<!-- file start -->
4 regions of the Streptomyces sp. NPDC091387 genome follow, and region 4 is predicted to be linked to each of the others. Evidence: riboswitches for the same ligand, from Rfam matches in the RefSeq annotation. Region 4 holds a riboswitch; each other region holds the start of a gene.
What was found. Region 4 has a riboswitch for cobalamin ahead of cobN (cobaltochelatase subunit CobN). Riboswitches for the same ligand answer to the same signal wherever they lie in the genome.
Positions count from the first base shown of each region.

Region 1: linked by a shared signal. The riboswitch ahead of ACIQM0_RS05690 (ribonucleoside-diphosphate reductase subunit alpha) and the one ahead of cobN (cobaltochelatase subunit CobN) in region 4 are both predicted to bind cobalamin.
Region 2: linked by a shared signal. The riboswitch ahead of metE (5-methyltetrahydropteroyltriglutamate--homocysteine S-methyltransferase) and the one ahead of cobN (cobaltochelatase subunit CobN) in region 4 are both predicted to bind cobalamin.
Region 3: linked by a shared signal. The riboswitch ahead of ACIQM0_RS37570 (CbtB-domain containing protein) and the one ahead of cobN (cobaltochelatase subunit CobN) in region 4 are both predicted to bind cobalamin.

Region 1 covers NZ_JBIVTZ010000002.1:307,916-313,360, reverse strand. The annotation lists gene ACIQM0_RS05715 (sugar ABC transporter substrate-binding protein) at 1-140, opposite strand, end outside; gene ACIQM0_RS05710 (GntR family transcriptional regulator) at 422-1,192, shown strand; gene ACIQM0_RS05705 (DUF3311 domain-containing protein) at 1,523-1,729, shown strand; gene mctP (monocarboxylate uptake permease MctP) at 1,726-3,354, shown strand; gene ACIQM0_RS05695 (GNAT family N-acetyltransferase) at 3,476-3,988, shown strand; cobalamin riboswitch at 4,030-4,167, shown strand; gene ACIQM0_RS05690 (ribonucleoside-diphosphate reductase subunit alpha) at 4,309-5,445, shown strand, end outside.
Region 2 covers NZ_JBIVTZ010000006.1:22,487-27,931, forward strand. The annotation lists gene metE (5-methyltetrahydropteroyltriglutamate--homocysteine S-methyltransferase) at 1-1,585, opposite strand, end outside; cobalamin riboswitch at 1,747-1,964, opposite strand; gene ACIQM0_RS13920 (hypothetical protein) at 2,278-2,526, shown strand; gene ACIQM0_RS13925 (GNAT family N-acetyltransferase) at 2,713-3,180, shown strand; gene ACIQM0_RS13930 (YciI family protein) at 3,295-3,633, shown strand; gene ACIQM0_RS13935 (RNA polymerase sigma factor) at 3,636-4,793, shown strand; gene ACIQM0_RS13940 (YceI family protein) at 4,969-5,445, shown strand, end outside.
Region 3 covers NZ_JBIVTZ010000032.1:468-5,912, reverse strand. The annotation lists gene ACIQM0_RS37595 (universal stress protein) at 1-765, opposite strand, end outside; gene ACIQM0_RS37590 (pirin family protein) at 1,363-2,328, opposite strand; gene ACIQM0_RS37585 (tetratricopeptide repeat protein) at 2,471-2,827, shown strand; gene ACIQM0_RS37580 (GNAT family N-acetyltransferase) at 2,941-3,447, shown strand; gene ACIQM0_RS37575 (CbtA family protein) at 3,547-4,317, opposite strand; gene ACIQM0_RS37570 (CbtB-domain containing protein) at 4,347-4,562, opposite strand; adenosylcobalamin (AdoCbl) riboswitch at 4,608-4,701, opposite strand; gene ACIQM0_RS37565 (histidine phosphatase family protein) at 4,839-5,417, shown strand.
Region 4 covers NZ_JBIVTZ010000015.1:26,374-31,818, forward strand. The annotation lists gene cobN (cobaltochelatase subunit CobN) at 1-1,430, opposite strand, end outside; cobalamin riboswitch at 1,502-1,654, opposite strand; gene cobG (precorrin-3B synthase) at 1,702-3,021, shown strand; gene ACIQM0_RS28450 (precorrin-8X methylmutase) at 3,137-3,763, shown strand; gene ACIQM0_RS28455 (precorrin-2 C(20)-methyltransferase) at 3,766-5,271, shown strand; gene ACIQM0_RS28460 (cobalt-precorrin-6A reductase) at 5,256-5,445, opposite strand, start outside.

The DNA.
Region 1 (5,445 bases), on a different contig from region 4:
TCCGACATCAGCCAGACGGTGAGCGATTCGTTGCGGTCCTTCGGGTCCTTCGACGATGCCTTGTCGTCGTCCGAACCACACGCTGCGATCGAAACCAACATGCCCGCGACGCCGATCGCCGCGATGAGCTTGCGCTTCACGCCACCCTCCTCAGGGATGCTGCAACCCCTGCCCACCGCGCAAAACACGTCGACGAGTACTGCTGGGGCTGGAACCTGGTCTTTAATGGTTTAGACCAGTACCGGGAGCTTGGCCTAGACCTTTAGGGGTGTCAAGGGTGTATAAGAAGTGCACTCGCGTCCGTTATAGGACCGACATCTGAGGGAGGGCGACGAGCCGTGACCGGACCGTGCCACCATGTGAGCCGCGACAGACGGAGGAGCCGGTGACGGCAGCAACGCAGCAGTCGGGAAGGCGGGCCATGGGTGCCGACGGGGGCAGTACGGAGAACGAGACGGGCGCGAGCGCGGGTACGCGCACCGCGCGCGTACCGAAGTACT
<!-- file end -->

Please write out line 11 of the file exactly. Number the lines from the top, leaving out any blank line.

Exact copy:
The DNA.